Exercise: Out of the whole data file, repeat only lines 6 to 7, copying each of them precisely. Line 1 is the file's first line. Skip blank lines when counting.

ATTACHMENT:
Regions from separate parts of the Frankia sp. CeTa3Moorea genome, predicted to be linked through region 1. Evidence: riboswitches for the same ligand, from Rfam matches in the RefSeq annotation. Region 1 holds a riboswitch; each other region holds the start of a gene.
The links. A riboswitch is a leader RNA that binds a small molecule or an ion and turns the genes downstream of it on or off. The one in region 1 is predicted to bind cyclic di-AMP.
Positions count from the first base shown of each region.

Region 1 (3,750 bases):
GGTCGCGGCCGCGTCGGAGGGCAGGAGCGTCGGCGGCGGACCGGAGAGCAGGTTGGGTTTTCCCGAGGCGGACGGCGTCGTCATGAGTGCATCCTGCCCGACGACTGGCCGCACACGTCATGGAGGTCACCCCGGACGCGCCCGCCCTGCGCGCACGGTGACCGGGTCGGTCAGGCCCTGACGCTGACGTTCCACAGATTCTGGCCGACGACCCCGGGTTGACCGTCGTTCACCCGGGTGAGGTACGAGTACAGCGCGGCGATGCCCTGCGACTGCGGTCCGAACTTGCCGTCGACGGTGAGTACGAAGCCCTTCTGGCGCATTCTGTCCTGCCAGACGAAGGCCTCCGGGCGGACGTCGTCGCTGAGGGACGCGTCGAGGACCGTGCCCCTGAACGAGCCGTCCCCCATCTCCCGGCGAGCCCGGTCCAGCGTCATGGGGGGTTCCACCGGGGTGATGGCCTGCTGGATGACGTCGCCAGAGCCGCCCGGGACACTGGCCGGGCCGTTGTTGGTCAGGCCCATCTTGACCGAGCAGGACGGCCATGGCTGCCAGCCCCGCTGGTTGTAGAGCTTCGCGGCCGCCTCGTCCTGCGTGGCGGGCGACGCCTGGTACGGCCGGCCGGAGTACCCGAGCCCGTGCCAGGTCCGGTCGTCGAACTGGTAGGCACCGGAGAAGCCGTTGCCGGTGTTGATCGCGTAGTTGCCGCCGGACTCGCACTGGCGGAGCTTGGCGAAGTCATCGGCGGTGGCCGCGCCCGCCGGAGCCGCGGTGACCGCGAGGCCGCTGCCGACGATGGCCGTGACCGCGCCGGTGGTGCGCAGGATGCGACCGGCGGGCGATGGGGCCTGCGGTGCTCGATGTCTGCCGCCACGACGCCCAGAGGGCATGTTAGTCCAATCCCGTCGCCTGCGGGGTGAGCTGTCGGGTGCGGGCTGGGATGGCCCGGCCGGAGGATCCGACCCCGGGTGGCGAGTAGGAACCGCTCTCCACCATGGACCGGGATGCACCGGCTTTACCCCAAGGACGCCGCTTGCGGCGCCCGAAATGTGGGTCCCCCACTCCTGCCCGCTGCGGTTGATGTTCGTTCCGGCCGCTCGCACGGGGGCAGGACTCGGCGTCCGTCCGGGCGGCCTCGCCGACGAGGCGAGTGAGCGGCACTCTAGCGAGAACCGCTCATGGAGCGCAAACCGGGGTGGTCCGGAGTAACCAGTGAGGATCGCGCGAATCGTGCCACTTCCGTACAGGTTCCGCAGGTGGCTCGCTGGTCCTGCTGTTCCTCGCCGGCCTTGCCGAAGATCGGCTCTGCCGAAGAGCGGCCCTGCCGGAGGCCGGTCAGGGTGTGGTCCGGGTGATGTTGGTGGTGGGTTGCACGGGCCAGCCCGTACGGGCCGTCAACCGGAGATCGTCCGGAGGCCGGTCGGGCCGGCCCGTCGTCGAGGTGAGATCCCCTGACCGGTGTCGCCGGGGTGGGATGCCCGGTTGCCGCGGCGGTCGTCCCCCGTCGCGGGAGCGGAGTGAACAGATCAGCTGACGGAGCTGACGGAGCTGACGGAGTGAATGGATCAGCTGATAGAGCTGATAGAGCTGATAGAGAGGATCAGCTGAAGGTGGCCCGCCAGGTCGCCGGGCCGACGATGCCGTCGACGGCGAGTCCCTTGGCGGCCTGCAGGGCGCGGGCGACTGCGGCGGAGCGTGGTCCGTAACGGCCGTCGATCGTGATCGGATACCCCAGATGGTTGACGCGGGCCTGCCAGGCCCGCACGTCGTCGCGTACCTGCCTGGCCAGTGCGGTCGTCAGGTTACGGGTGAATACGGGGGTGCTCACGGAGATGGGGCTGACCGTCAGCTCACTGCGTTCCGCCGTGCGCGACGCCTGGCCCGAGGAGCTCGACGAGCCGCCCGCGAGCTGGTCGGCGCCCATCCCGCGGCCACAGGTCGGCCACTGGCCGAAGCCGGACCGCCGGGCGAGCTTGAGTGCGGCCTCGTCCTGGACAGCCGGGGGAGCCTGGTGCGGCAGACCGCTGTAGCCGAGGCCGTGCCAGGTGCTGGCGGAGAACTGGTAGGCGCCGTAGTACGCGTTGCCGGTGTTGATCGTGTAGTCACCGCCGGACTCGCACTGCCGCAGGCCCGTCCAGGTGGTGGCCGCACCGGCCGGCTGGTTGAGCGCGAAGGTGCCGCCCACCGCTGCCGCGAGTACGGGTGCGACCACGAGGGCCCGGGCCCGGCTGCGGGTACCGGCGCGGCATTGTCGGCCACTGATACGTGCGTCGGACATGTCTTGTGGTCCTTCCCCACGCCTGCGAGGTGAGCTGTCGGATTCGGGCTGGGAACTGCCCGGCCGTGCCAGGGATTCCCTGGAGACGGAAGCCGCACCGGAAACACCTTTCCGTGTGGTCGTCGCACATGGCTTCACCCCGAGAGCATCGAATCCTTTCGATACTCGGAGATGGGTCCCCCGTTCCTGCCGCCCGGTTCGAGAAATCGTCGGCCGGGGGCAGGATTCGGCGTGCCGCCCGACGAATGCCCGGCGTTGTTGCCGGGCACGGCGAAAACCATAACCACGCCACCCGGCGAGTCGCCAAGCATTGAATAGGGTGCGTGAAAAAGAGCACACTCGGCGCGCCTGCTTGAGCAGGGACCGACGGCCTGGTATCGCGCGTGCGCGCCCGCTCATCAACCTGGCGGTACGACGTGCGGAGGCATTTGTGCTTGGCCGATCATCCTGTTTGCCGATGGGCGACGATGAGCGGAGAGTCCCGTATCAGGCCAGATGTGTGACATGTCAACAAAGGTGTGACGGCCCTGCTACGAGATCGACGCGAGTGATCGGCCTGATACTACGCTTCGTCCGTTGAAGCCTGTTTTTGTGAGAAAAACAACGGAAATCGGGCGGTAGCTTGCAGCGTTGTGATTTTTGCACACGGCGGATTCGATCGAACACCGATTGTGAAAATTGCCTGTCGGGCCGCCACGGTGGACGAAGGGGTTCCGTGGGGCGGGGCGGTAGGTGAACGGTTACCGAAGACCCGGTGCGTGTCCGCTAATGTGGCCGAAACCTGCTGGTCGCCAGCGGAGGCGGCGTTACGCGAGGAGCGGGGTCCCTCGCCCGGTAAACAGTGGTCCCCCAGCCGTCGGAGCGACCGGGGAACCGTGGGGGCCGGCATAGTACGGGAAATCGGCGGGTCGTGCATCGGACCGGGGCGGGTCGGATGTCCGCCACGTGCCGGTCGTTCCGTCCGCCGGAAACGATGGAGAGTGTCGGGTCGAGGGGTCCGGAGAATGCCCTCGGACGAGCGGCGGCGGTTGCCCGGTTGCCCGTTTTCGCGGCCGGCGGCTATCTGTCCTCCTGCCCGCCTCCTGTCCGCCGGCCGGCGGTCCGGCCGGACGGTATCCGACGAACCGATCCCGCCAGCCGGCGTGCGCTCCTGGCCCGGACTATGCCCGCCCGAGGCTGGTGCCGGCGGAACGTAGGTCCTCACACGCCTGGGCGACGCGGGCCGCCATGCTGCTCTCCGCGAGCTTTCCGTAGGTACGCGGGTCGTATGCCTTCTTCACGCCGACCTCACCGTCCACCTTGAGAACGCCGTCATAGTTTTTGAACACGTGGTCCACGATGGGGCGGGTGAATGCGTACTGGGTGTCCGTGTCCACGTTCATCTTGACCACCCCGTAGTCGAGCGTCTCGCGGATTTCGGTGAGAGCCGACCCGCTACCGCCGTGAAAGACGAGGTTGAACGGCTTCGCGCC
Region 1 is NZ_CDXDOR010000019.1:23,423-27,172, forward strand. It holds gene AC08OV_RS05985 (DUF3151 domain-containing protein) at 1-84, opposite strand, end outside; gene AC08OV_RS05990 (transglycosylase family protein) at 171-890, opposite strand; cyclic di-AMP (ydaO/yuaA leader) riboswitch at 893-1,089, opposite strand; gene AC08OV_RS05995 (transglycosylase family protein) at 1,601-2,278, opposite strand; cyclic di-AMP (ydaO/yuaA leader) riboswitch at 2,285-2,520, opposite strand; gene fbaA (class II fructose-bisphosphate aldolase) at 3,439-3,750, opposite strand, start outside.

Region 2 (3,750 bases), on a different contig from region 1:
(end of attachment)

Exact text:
Region 1 is NZ_CDXDOR010000019.1:23,423-27,172, forward strand. It holds gene AC08OV_RS05985 (DUF3151 domain-containing protein) at 1-84, opposite strand, end outside; gene AC08OV_RS05990 (transglycosylase family protein) at 171-890, opposite strand; cyclic di-AMP (ydaO/yuaA leader) riboswitch at 893-1,089, opposite strand; gene AC08OV_RS05995 (transglycosylase family protein) at 1,601-2,278, opposite strand; cyclic di-AMP (ydaO/yuaA leader) riboswitch at 2,285-2,520, opposite strand; gene fbaA (class II fructose-bisphosphate aldolase) at 3,439-3,750, opposite strand, start outside.

Region 2 (3,750 bases), on a different contig from region 1: